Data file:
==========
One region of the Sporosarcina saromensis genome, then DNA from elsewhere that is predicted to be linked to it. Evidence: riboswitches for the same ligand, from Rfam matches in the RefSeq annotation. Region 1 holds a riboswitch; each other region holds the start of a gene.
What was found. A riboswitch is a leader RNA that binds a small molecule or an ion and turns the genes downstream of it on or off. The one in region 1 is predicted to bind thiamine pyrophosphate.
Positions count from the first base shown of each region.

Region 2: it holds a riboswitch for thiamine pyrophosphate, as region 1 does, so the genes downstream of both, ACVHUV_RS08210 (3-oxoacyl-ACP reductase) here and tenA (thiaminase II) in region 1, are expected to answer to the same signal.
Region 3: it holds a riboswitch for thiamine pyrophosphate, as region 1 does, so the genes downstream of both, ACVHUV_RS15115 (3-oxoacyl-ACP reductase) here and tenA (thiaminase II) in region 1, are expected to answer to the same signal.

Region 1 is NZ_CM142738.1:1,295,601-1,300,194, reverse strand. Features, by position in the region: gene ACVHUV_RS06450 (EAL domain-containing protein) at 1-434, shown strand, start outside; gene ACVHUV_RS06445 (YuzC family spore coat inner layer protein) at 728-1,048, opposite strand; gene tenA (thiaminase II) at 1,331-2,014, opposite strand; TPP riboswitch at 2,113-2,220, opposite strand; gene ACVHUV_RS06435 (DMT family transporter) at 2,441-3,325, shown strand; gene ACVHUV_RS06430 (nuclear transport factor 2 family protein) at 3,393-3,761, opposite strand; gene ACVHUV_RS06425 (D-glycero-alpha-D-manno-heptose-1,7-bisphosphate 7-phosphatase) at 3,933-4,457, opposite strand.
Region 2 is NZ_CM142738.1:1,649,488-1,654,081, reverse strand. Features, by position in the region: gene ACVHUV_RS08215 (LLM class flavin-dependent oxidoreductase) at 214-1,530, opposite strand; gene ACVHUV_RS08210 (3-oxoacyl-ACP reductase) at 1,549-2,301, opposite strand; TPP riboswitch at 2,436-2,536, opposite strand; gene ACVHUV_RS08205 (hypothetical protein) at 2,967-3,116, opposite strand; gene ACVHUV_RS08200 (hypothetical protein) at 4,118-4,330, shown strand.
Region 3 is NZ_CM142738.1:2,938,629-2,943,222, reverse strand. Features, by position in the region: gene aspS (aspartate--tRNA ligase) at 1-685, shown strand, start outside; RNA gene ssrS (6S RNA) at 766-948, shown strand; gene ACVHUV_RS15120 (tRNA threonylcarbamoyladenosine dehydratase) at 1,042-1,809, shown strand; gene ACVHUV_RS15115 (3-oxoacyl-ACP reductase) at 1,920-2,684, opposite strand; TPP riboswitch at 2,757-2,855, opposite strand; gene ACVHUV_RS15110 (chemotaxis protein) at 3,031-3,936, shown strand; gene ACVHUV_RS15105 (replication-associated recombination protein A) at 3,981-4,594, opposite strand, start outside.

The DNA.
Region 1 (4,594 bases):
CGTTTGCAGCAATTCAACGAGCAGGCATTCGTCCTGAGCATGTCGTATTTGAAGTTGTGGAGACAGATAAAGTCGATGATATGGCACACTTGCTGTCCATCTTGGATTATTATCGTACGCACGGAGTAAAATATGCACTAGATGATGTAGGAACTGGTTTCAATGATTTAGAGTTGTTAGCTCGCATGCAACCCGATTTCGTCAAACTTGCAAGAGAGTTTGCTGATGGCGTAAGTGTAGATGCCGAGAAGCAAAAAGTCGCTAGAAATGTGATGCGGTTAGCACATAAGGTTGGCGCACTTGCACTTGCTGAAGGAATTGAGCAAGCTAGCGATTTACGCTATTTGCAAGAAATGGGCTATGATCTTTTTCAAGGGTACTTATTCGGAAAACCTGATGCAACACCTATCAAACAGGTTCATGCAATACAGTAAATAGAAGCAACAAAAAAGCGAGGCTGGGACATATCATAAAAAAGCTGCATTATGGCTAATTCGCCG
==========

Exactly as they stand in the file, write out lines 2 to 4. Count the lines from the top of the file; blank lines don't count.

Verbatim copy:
What was found. A riboswitch is a leader RNA that binds a small molecule or an ion and turns the genes downstream of it on or off. The one in region 1 is predicted to bind thiamine pyrophosphate.
Positions count from the first base shown of each region.

Region 2: it holds a riboswitch for thiamine pyrophosphate, as region 1 does, so the genes downstream of both, ACVHUV_RS08210 (3-oxoacyl-ACP reductase) here and tenA (thiaminase II) in region 1, are expected to answer to the same signal.